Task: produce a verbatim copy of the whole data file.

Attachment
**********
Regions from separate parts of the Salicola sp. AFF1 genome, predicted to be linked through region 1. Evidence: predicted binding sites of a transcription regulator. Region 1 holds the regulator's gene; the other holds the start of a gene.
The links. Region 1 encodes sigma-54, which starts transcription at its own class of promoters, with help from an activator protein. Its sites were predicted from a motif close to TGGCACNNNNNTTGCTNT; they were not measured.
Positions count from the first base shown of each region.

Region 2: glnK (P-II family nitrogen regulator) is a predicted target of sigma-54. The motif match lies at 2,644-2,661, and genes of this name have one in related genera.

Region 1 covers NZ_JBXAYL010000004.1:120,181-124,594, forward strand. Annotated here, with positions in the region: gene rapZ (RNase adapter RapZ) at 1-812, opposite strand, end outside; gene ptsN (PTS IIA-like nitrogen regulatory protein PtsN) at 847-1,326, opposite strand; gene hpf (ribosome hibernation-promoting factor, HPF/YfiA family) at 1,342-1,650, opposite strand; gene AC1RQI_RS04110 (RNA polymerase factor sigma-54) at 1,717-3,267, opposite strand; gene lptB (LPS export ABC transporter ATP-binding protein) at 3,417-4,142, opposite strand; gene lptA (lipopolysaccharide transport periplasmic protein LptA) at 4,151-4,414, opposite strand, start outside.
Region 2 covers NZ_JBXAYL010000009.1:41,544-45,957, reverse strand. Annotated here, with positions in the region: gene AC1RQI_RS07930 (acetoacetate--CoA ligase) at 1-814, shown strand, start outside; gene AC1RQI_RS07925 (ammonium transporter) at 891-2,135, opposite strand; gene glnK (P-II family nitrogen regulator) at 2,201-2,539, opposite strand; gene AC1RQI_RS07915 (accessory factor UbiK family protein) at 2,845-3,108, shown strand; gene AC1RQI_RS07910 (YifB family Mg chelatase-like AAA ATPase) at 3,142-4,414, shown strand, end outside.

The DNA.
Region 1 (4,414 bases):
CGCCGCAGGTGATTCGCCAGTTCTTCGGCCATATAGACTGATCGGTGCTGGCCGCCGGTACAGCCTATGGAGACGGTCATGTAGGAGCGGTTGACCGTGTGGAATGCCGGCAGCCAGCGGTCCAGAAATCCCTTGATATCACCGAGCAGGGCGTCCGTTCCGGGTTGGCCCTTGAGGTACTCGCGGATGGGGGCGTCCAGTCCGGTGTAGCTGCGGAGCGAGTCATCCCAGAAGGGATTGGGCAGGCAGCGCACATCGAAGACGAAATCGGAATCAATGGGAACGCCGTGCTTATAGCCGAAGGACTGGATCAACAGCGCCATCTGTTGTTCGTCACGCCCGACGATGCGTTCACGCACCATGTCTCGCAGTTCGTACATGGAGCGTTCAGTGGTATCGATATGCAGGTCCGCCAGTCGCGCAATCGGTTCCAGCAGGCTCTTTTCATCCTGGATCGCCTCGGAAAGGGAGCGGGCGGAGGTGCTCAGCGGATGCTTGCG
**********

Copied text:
Regions from separate parts of the Salicola sp. AFF1 genome, predicted to be linked through region 1. Evidence: predicted binding sites of a transcription regulator. Region 1 holds the regulator's gene; the other holds the start of a gene.
The links. Region 1 encodes sigma-54, which starts transcription at its own class of promoters, with help from an activator protein. Its sites were predicted from a motif close to TGGCACNNNNNTTGCTNT; they were not measured.
Positions count from the first base shown of each region.

Region 2: glnK (P-II family nitrogen regulator) is a predicted target of sigma-54. The motif match lies at 2,644-2,661, and genes of this name have one in related genera.

Region 1 covers NZ_JBXAYL010000004.1:120,181-124,594, forward strand. Annotated here, with positions in the region: gene rapZ (RNase adapter RapZ) at 1-812, opposite strand, end outside; gene ptsN (PTS IIA-like nitrogen regulatory protein PtsN) at 847-1,326, opposite strand; gene hpf (ribosome hibernation-promoting factor, HPF/YfiA family) at 1,342-1,650, opposite strand; gene AC1RQI_RS04110 (RNA polymerase factor sigma-54) at 1,717-3,267, opposite strand; gene lptB (LPS export ABC transporter ATP-binding protein) at 3,417-4,142, opposite strand; gene lptA (lipopolysaccharide transport periplasmic protein LptA) at 4,151-4,414, opposite strand, start outside.
Region 2 covers NZ_JBXAYL010000009.1:41,544-45,957, reverse strand. Annotated here, with positions in the region: gene AC1RQI_RS07930 (acetoacetate--CoA ligase) at 1-814, shown strand, start outside; gene AC1RQI_RS07925 (ammonium transporter) at 891-2,135, opposite strand; gene glnK (P-II family nitrogen regulator) at 2,201-2,539, opposite strand; gene AC1RQI_RS07915 (accessory factor UbiK family protein) at 2,845-3,108, shown strand; gene AC1RQI_RS07910 (YifB family Mg chelatase-like AAA ATPase) at 3,142-4,414, shown strand, end outside.

The DNA.
Region 1 (4,414 bases):
CGCCGCAGGTGATTCGCCAGTTCTTCGGCCATATAGACTGATCGGTGCTGGCCGCCGGTACAGCCTATGGAGACGGTCATGTAGGAGCGGTTGACCGTGTGGAATGCCGGCAGCCAGCGGTCCAGAAATCCCTTGATATCACCGAGCAGGGCGTCCGTTCCGGGTTGGCCCTTGAGGTACTCGCGGATGGGGGCGTCCAGTCCGGTGTAGCTGCGGAGCGAGTCATCCCAGAAGGGATTGGGCAGGCAGCGCACATCGAAGACGAAATCGGAATCAATGGGAACGCCGTGCTTATAGCCGAAGGACTGGATCAACAGCGCCATCTGTTGTTCGTCACGCCCGACGATGCGTTCACGCACCATGTCTCGCAGTTCGTACATGGAGCGTTCAGTGGTATCGATATGCAGGTCCGCCAGTCGCGCAATCGGTTCCAGCAGGCTCTTTTCATCCTGGATCGCCTCGGAAAGGGAGCGGGCGGAGGTGCTCAGCGGATGCTTGCG